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Social Media WireLists40 300TA-5 (“5” for 5 pins) mini-XLR female connectors are the standard lavalier and headset microphone termination for most Lectrosonics transmitters made in the past 30 years. Undoubtedly, if you’ve been at this for any length of time, you’ve experienced a connector getting stuck. And if that happens, your only option is to sacrifice your lav by cutting the cord to dislodge it. Or is it?

Glen Trew, via our Facebook discussion group offered the following strategy, which works regardless of the brand of lav.

According to Glen, there is no need to destroy the cable or connector. Before we explain why, you may want to review our Support article, which explains the inner workings of TA-5 connectors, so you understand what we’re talking about.


Social Media WireLists39 300With many of us getting back to work, "covid compliance" requires that all staff working on a production to be distanced. Many of you have shared your creative solutions and new working protocols with us. For example, we're hearing that some production sets are becoming their own "quarantine facilities," where staff live and work dorm-style in a sanitized area onsite, with no one new coming in or out until production is over. Some directors will also have only necessary talent on set, and locate the sound personnel and production staff in other rooms or parts of the facility. This need to distance is very much a "figure it out as you go along" world right now.

In our last list, we discussed how to do a solo walk test on set. We also discussed the custom tuning range capabilities of Wireless Designer, which allow you to preplan your set-up, to minimize your contact with the set. So, what do you do when you have to plan to work at a distance from the talent? Enter Dante.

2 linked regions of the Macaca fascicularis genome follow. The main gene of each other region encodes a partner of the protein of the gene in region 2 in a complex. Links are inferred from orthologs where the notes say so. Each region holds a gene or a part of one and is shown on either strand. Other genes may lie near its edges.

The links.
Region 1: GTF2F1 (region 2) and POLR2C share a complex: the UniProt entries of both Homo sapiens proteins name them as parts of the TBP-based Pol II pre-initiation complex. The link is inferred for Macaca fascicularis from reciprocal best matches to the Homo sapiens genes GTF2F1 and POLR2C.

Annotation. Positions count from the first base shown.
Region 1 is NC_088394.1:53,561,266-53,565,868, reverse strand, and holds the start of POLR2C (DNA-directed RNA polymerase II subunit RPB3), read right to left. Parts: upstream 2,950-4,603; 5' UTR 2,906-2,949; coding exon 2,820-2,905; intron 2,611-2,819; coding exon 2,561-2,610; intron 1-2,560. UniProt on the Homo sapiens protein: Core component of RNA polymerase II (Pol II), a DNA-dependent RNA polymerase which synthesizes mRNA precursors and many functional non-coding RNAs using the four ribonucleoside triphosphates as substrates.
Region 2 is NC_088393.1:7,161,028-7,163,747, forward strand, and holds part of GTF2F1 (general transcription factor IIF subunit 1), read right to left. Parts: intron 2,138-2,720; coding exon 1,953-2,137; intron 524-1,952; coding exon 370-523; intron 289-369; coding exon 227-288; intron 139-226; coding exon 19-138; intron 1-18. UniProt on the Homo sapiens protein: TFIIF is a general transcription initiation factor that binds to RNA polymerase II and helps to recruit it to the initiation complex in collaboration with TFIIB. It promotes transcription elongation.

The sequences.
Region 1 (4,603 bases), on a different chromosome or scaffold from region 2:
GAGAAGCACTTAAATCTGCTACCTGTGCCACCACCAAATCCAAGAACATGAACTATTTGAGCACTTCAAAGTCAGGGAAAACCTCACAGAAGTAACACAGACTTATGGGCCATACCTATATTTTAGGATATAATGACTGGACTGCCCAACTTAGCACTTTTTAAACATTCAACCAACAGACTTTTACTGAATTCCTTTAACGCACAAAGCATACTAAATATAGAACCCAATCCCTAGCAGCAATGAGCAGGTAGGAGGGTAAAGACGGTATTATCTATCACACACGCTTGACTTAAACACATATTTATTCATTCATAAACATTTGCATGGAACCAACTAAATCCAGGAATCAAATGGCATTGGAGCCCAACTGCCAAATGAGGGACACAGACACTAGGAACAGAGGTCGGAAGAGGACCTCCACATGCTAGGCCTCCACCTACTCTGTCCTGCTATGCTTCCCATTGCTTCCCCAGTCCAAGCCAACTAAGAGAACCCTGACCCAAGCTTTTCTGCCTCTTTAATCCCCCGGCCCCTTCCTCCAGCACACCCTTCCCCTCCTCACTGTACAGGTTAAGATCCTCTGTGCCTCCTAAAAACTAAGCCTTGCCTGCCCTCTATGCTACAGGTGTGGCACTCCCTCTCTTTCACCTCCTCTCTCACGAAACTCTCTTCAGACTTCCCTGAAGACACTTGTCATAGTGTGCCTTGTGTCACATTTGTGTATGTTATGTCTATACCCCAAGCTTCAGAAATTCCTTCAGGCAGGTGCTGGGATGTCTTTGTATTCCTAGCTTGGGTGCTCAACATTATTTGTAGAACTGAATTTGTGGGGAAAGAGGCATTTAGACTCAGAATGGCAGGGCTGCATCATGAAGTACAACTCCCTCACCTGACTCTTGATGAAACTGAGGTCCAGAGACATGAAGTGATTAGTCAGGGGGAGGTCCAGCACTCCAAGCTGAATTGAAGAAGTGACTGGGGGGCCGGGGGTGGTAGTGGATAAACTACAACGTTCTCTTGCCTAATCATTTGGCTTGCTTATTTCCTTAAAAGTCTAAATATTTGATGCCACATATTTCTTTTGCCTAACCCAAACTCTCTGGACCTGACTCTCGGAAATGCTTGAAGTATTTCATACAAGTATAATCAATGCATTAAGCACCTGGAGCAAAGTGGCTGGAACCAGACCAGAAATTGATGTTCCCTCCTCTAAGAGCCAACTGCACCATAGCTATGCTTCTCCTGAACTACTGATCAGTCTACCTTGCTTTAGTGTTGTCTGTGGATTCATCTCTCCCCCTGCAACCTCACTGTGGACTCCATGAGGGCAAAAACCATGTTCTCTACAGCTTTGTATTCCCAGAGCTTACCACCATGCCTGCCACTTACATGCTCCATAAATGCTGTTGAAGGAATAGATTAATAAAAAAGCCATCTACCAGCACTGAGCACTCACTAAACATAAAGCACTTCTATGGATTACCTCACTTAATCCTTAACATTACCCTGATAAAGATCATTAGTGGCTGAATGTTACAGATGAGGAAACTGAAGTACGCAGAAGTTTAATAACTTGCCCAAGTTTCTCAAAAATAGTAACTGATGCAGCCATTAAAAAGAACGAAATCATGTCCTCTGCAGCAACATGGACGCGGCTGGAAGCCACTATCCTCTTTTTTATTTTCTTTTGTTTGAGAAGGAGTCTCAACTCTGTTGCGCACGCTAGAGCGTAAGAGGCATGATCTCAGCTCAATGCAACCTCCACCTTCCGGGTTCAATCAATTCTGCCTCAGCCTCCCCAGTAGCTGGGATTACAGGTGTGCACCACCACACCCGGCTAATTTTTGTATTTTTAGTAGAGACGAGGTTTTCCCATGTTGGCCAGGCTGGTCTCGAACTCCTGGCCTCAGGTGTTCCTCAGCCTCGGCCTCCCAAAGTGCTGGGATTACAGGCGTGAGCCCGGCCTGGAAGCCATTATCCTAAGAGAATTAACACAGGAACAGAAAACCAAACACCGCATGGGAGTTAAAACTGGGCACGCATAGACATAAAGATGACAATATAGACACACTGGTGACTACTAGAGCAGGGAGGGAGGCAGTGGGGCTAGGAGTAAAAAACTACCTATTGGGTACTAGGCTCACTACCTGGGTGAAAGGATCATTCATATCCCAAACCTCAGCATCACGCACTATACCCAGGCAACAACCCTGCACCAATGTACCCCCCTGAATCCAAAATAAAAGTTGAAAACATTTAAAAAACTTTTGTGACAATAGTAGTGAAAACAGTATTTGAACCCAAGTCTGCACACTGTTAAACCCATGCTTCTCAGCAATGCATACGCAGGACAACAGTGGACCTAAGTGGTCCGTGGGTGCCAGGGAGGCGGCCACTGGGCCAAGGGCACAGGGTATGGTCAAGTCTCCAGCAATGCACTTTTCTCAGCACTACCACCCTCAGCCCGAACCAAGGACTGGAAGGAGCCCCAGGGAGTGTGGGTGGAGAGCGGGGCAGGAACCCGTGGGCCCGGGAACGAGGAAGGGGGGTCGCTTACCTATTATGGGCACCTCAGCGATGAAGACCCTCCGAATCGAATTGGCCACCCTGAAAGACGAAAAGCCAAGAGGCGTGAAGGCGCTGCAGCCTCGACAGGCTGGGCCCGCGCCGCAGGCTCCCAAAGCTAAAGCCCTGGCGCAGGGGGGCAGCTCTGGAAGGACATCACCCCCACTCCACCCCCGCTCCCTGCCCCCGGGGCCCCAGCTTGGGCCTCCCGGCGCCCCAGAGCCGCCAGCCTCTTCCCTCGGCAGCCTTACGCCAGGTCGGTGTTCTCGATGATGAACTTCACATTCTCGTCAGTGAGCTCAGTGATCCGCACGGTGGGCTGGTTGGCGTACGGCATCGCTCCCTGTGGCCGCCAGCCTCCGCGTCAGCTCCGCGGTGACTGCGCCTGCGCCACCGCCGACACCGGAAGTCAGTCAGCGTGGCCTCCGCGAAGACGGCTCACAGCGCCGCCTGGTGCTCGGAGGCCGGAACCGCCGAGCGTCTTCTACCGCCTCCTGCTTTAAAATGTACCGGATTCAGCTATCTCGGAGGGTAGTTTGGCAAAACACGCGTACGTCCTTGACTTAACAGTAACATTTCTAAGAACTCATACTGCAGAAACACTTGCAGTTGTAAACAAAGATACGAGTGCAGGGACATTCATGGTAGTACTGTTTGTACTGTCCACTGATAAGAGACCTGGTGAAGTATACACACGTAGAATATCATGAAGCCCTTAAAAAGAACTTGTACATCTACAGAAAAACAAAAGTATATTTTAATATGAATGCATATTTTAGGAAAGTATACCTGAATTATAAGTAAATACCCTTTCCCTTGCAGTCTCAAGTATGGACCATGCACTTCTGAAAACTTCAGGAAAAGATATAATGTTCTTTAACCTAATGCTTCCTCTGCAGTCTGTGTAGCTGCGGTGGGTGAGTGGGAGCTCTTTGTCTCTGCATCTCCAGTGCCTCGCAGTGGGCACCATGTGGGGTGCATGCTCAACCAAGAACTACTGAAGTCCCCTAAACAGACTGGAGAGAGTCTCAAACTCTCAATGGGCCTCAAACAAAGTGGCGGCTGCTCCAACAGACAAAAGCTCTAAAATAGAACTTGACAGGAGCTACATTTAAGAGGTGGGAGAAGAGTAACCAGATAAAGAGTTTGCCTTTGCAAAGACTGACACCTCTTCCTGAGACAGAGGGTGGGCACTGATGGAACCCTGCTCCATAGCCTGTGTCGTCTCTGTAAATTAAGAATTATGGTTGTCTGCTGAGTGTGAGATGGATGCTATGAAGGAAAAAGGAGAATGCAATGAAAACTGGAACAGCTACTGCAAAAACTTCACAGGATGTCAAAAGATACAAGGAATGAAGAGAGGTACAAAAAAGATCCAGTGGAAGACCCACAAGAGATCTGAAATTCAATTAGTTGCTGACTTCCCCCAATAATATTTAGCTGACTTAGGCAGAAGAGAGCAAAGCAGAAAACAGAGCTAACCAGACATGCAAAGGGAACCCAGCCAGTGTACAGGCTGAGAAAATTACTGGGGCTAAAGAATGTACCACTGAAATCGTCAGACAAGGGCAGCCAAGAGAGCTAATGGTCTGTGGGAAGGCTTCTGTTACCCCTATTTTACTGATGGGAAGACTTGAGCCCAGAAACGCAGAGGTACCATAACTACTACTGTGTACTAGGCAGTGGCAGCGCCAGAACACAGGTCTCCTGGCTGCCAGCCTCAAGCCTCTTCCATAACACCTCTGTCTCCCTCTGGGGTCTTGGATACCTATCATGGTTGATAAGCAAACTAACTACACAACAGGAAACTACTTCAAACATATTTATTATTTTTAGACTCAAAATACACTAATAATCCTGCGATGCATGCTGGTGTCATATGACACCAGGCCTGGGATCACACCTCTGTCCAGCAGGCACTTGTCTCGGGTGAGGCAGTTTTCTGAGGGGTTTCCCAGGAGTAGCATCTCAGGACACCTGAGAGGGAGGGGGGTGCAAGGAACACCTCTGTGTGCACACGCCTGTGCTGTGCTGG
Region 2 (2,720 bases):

Social Media WireLists38 300pxDid you know that Wireless Designer comes with a feature – The Walk Test Recorder - that will allow you to do a walk test all by yourself, with no help at all? It’s a very useful tool, especially for those solo engineers that don’t have a second set of hands and feet to help them with a set up in a new venue, or when their environment limits the number of people that can be in the area at a given time. It’s a way to test RF signal strength and antenna switching, as well as squelching and recording audio.

Even experienced users of Wireless Designer might not know this feature exists, because it is somewhat hidden. In order to see the Walk Test tab at the top of the screen, you have to have a receiver connected and selected from the device list on the left of the screen. You otherwise won’t see it as an option or a feature anywhere else in the system. This screencap shows you where.


Social Media WireLists37 300pxOur newest version of Wireless Designer (version 2.0.25) for both Mac and PC comes with some great new features that should save you time, give you new control, plus added convenience that you might not have thought possible. Let’s dive in:

1) Offline Mode

The new Wireless Designer has an "offline mode" where you don't need to be connected to a system in order to start configuring. You can design all of your set-ups ahead of time. Here’s how. Click on any of the images to make larger: